Something's happening at Kennesaw State University in their Blog2Learn project! Some 20 teachers have entered the blogosphere until the excellent guidance of Will Richardson and Anne Davis.

Today was Anne's day. You can view her wiki which she used as a guide for participants here. Her session was exemplary with a real sense of passion for good learning for youngsters. A real teacher's day IMHO!!

I was so very honored when she asked if I might skype in to share my thoughts on commenting. It was indeed a pleasure to do so and I can't thank her enough. She seems to feel that I do ok with commenting. I enjoy making connections with students and work to create meaningful ones in the comments I compose. I'm glad they are seen as valuable! It's great fun and hard work too.

Our collaboration and sharing send me into those "real life highs" that touch our inner beings. Thanks, Anne!

Friday, June 02, 2006

Hope, Beyond Hope, Work

I've always been the one in the family who talks of hope and has hope--- hope that a student will succeed, hope that our American system of public education can transform and change, hope that our ever increasingly violent world can find a way to peace, hope that we can return to a kinder, gentler America.

Today Barbara Ganley's post truly resonated with me; especially the following:

"I have felt myself losing hope these past months that we can effect essential change in education. I have wanted to burrow down into my own practice with blogs and shut out the cacophony. I have faltered even in my own blogging practice during the past month for fear of having nothing positive to say.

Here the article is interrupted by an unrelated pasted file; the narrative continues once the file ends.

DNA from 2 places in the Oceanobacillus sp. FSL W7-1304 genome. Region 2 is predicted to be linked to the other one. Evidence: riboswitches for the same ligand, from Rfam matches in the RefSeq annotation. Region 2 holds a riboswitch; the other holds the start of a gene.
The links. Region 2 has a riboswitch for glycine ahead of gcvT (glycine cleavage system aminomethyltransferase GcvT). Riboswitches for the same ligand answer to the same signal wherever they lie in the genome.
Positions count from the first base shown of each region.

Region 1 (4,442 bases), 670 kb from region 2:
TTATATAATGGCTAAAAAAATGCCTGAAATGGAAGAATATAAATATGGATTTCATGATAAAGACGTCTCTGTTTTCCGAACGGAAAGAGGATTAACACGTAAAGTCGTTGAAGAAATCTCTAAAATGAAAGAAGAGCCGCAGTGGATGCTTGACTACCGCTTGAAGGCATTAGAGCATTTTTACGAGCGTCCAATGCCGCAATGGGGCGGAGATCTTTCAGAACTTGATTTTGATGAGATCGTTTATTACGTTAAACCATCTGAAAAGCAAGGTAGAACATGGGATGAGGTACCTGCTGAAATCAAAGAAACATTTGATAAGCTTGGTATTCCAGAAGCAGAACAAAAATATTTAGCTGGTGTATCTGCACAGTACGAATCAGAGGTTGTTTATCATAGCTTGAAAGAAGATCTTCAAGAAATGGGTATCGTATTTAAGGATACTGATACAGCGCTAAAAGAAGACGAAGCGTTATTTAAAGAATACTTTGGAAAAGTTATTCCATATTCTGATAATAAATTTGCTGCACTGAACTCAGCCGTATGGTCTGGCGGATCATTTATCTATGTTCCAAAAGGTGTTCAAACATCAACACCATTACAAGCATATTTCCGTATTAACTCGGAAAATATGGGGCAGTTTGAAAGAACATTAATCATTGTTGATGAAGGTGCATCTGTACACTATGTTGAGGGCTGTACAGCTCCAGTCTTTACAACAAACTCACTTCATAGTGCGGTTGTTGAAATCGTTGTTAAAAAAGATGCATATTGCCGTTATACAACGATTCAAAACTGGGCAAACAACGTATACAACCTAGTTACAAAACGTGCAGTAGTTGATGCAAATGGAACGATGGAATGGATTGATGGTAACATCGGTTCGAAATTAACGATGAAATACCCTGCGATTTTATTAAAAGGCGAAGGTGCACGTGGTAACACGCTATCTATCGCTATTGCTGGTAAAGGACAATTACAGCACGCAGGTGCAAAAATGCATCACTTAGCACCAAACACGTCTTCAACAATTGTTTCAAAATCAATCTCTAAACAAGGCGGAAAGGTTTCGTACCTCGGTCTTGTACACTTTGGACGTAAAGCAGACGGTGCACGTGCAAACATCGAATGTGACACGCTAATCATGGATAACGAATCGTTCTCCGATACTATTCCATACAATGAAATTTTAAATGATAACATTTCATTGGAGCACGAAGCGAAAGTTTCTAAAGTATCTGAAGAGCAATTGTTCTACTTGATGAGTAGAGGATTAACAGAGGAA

And then, a couple of days ago, the latest issue of the provocative American environmental magazine, Orion, helped me see a way out of this mess. Writing about the state of the environment and environmentalism, Derrick Jensen writes in the lead article, "“Beyond Hope" :
"Frankly, I don't have much hope. But I think that a’s a good thing. Hope is what keeps us chained to the system, the conglomerate of people and ideas and ideals that is causing the destruction of the Earth. To start, there is the false hope that suddenly somehow the system may inexplicably change. Or technology will save us. Or the Great Mother…All these false hopes bind us to unlivable situations, and blind us to real possibilities… When we realize the degree of agency we actually do have, we no longer have to hope at all. We simply do the work."

He'’s right, of course. I have to stop hoping that anything can change; instead I must go about getting the work done. Inside. Where it counts."
And I realized that although I have never stopped hoping, that's what I have always tried to do--get the work done. I am thinking that she has articulated something that lives deep inside me, that I never could have put in words. And now that I have read and reread her words, I think that recognizing "beyond hope" will cause me to work even more passionately----